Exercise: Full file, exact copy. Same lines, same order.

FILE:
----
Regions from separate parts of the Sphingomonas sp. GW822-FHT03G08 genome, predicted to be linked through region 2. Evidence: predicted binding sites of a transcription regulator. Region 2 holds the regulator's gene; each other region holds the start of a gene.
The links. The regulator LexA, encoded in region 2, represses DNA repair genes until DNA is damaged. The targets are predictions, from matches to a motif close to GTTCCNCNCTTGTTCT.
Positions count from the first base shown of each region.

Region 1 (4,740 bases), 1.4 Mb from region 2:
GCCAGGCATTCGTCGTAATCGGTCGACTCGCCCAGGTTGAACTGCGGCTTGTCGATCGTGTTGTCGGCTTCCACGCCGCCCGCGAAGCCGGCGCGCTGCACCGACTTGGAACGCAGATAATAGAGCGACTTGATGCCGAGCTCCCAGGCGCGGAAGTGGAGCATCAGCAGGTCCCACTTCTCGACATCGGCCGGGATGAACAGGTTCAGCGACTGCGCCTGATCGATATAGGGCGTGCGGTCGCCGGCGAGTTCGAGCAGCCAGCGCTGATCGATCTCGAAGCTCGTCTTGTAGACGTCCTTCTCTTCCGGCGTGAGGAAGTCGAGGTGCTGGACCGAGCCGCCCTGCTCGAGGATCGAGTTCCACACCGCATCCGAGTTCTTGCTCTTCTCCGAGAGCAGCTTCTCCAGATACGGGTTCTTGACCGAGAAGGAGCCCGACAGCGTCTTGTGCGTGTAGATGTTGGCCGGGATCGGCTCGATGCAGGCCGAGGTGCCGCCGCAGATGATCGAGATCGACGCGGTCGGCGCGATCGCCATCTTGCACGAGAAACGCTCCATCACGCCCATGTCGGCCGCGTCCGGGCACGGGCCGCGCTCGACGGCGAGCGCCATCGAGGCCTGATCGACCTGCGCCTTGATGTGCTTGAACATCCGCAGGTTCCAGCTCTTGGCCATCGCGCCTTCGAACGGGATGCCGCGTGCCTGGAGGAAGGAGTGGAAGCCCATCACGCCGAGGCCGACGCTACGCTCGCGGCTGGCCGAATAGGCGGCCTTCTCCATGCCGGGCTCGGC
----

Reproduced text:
Regions from separate parts of the Sphingomonas sp. GW822-FHT03G08 genome, predicted to be linked through region 2. Evidence: predicted binding sites of a transcription regulator. Region 2 holds the regulator's gene; each other region holds the start of a gene.
The links. The regulator LexA, encoded in region 2, represses DNA repair genes until DNA is damaged. The targets are predictions, from matches to a motif close to GTTCCNCNCTTGTTCT.
Positions count from the first base shown of each region.

Region 1 (4,740 bases), 1.4 Mb from region 2:
GCCAGGCATTCGTCGTAATCGGTCGACTCGCCCAGGTTGAACTGCGGCTTGTCGATCGTGTTGTCGGCTTCCACGCCGCCCGCGAAGCCGGCGCGCTGCACCGACTTGGAACGCAGATAATAGAGCGACTTGATGCCGAGCTCCCAGGCGCGGAAGTGGAGCATCAGCAGGTCCCACTTCTCGACATCGGCCGGGATGAACAGGTTCAGCGACTGCGCCTGATCGATATAGGGCGTGCGGTCGCCGGCGAGTTCGAGCAGCCAGCGCTGATCGATCTCGAAGCTCGTCTTGTAGACGTCCTTCTCTTCCGGCGTGAGGAAGTCGAGGTGCTGGACCGAGCCGCCCTGCTCGAGGATCGAGTTCCACACCGCATCCGAGTTCTTGCTCTTCTCCGAGAGCAGCTTCTCCAGATACGGGTTCTTGACCGAGAAGGAGCCCGACAGCGTCTTGTGCGTGTAGATGTTGGCCGGGATCGGCTCGATGCAGGCCGAGGTGCCGCCGCAGATGATCGAGATCGACGCGGTCGGCGCGATCGCCATCTTGCACGAGAAACGCTCCATCACGCCCATGTCGGCCGCGTCCGGGCACGGGCCGCGCTCGACGGCGAGCGCCATCGAGGCCTGATCGACCTGCGCCTTGATGTGCTTGAACATCCGCAGGTTCCAGCTCTTGGCCATCGCGCCTTCGAACGGGATGCCGCGTGCCTGGAGGAAGGAGTGGAAGCCCATCACGCCGAGGCCGACGCTACGCTCGCGGCTGGCCGAATAGGCGGCCTTCTCCATGCCGGGCTCGGC